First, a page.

The movie includes live action and a few brilliant scenes in poetically themed animation that align with and serve to enhance this wistful tale of a boy and his pet black sheep. Maltin explained that Walt Disney, who was born in Chicago and grew up on a farm in the Midwest, was inspired by the excellent My Friend Flicka (1943) to hire that picture’s director, Harold D. Schuster, for this heartwarming rural Indiana story’s adaptation from Sterling North’s Midnight and Jeremiah.
Disney “left him alone” to direct with Hamilton Luske and recreate Jeremiah’s (Bobby Driscoll) imaginative tale. Prepare for storytelling at a leisurely pace, when children were neither depicted as neurotic miniature adults nor as babbling dolts. The boy is the film’s focus, with his grandmother (Beulah Bondi as a hardened old farmwoman) and uncle (Burl Ives, as spot on as he is in every performance, never better and without the facial hair) busy working and giving the boy, known as Jerry, guidance and love. The girl pal is in the story, too, though she barely registers and hardly merits the DVD’s cover.
So Dear to My Heart is, like Wilson Rawls’ Where the Red Fern Grows, very much a boy’s pet/coming of age story. The black sheep is born and rejected by the mother, so it’s immediately the subject of Jerry’s affection as he doesn’t have a mother, either. But his love for this animal begins with a bit of hero worship when he spots a world-famous race horse, Dan Patch, that stops in town on a rail car. How his uncle responds to the child’s amazement is itself a moment to cherish and every little detail about So Dear to My Heart lives up to the title’s sentimentality like that. The movie takes its time.
It wins you over. After the uncle (Ives) teaches the boy by example about trading and caring for one’s values, Jerry does his best to raise the wild, wayward beast, which is as fiercely independent as Jerry. Grandmother is a stoic old woman and she objects to every idea Jerry has about the lamb. But he’s a boy of the mind and bucks his grandmother’s stubborn opposition. Part of the conflict stems from the farm as a matriarchy and Jerry ditches tradition and dares to challenge her rules. Of course, he makes mistakes and the black sheep gets into all kinds of trouble and there’s heartbreak, too, but nothing a Disney movie in the studio’s earliest years doesn’t handle. Amid the tension of life on a family farm, granny dances with Uncle Hiram, who cleverly plays on her pride to weaken her ban on attending the county fair, which she sees as frivolous and exceeding the family budget.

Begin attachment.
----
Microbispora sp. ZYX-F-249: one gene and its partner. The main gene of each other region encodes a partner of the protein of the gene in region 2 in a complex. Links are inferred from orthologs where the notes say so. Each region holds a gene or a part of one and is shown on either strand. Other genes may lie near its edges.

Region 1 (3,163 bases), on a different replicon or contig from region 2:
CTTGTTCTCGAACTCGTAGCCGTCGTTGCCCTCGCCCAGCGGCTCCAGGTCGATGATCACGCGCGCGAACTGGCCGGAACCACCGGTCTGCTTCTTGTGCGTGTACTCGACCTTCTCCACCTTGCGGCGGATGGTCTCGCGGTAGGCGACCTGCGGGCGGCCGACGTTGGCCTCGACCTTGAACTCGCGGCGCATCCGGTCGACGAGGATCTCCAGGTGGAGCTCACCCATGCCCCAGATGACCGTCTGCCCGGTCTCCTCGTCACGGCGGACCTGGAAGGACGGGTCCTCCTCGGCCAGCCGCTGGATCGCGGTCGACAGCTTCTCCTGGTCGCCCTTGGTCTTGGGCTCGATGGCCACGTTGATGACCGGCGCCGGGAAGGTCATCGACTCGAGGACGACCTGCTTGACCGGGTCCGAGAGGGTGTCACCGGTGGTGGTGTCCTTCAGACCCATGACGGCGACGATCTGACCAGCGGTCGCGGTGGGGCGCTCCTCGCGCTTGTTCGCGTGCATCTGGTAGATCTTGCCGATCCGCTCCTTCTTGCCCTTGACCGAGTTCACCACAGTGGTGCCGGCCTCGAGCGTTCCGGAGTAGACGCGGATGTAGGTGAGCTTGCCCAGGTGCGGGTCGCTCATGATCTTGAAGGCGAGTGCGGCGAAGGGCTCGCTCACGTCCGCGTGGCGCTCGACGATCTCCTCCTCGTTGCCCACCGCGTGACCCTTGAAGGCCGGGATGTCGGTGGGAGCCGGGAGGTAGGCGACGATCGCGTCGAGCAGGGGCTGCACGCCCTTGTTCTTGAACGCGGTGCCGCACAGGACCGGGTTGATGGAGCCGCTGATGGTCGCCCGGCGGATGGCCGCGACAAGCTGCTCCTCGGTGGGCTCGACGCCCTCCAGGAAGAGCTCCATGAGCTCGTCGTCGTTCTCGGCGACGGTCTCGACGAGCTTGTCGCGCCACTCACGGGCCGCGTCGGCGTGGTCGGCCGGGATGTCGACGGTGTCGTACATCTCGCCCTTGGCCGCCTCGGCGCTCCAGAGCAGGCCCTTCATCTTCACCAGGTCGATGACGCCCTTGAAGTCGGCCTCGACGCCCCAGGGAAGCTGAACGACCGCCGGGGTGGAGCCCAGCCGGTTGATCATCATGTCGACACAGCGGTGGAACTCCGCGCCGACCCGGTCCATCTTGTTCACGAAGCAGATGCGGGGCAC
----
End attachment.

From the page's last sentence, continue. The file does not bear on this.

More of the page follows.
“The greatest wealth a man acquires is the wisdom he gains from living,” comes one of the delightful cartoon sequences’ lessons, and Jerry gets his due in his dealings, especially a lesson in earning reward for achievement. One of the best parts of this simple, mid-American tale is its unadorned respect for hard, true work and the worldly, manly recognition for one’s achievement. The man who trades is depicted as heroic and the boy who thinks for himself gains from the effort. With animated scenes that include an outdated homage to Christopher Columbus—rhyming Spain with the fact that he “showed capacity for using his brain”—and an unfiltered reverence for “things of this world” against the Judeo-Christian grandmother’s stern admonishment, which is thoroughly, happily discredited and repudiated, that the boy spends too much time “thinking about [himself]”, So Dear to My Heart admiringly captures the summer of 1903 in the American Midwest.
That it does so with cheerful songs, animation and joyfulness—and one unforgettable lesson in trusting one’s judgment in order to make money—makes So Dear to My Heart an excellent motion picture and underrated early Disney studios classic. The movie’s Oscar-nominated song “Lavender Blue,” the first hit single for Burl Ives, is also made more melodic and featured in Disney’s recent masterpiece by Kenneth Branagh, Cinderella. The movie’s railroad station apparently served as the model for Disneyland’s Frontierland train station, too.
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